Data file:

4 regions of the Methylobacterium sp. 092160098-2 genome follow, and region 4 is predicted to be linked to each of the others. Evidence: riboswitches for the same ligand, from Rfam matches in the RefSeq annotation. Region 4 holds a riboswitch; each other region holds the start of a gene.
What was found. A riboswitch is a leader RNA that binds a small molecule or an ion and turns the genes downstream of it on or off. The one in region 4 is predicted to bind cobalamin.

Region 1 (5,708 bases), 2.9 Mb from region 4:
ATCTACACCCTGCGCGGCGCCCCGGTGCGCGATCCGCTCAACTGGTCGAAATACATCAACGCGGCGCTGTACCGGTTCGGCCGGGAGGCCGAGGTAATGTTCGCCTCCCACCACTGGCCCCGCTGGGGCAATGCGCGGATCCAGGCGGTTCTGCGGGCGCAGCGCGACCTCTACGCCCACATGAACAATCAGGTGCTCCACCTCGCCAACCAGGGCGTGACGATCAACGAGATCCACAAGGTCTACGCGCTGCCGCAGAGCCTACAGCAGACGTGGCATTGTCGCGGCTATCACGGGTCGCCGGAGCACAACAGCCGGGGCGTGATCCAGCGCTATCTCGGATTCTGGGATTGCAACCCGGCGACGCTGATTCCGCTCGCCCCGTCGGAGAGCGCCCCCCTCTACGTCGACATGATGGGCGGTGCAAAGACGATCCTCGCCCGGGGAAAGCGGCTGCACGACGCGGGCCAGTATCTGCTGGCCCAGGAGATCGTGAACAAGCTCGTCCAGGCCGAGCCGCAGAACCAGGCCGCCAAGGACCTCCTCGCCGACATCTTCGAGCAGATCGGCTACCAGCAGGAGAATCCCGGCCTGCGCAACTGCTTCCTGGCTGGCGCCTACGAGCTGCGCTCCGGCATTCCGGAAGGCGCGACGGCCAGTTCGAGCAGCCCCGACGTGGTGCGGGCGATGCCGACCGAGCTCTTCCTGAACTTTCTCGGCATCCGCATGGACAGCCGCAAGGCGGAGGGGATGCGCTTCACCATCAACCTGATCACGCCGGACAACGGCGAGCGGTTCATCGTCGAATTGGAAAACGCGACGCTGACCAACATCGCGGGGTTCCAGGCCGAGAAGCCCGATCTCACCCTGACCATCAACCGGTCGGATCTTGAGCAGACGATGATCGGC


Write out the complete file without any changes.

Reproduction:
4 regions of the Methylobacterium sp. 092160098-2 genome follow, and region 4 is predicted to be linked to each of the others. Evidence: riboswitches for the same ligand, from Rfam matches in the RefSeq annotation. Region 4 holds a riboswitch; each other region holds the start of a gene.
What was found. A riboswitch is a leader RNA that binds a small molecule or an ion and turns the genes downstream of it on or off. The one in region 4 is predicted to bind cobalamin.

Region 1 (5,708 bases), 2.9 Mb from region 4:
ATCTACACCCTGCGCGGCGCCCCGGTGCGCGATCCGCTCAACTGGTCGAAATACATCAACGCGGCGCTGTACCGGTTCGGCCGGGAGGCCGAGGTAATGTTCGCCTCCCACCACTGGCCCCGCTGGGGCAATGCGCGGATCCAGGCGGTTCTGCGGGCGCAGCGCGACCTCTACGCCCACATGAACAATCAGGTGCTCCACCTCGCCAACCAGGGCGTGACGATCAACGAGATCCACAAGGTCTACGCGCTGCCGCAGAGCCTACAGCAGACGTGGCATTGTCGCGGCTATCACGGGTCGCCGGAGCACAACAGCCGGGGCGTGATCCAGCGCTATCTCGGATTCTGGGATTGCAACCCGGCGACGCTGATTCCGCTCGCCCCGTCGGAGAGCGCCCCCCTCTACGTCGACATGATGGGCGGTGCAAAGACGATCCTCGCCCGGGGAAAGCGGCTGCACGACGCGGGCCAGTATCTGCTGGCCCAGGAGATCGTGAACAAGCTCGTCCAGGCCGAGCCGCAGAACCAGGCCGCCAAGGACCTCCTCGCCGACATCTTCGAGCAGATCGGCTACCAGCAGGAGAATCCCGGCCTGCGCAACTGCTTCCTGGCTGGCGCCTACGAGCTGCGCTCCGGCATTCCGGAAGGCGCGACGGCCAGTTCGAGCAGCCCCGACGTGGTGCGGGCGATGCCGACCGAGCTCTTCCTGAACTTTCTCGGCATCCGCATGGACAGCCGCAAGGCGGAGGGGATGCGCTTCACCATCAACCTGATCACGCCGGACAACGGCGAGCGGTTCATCGTCGAATTGGAAAACGCGACGCTGACCAACATCGCGGGGTTCCAGGCCGAGAAGCCCGATCTCACCCTGACCATCAACCGGTCGGATCTTGAGCAGACGATGATCGGC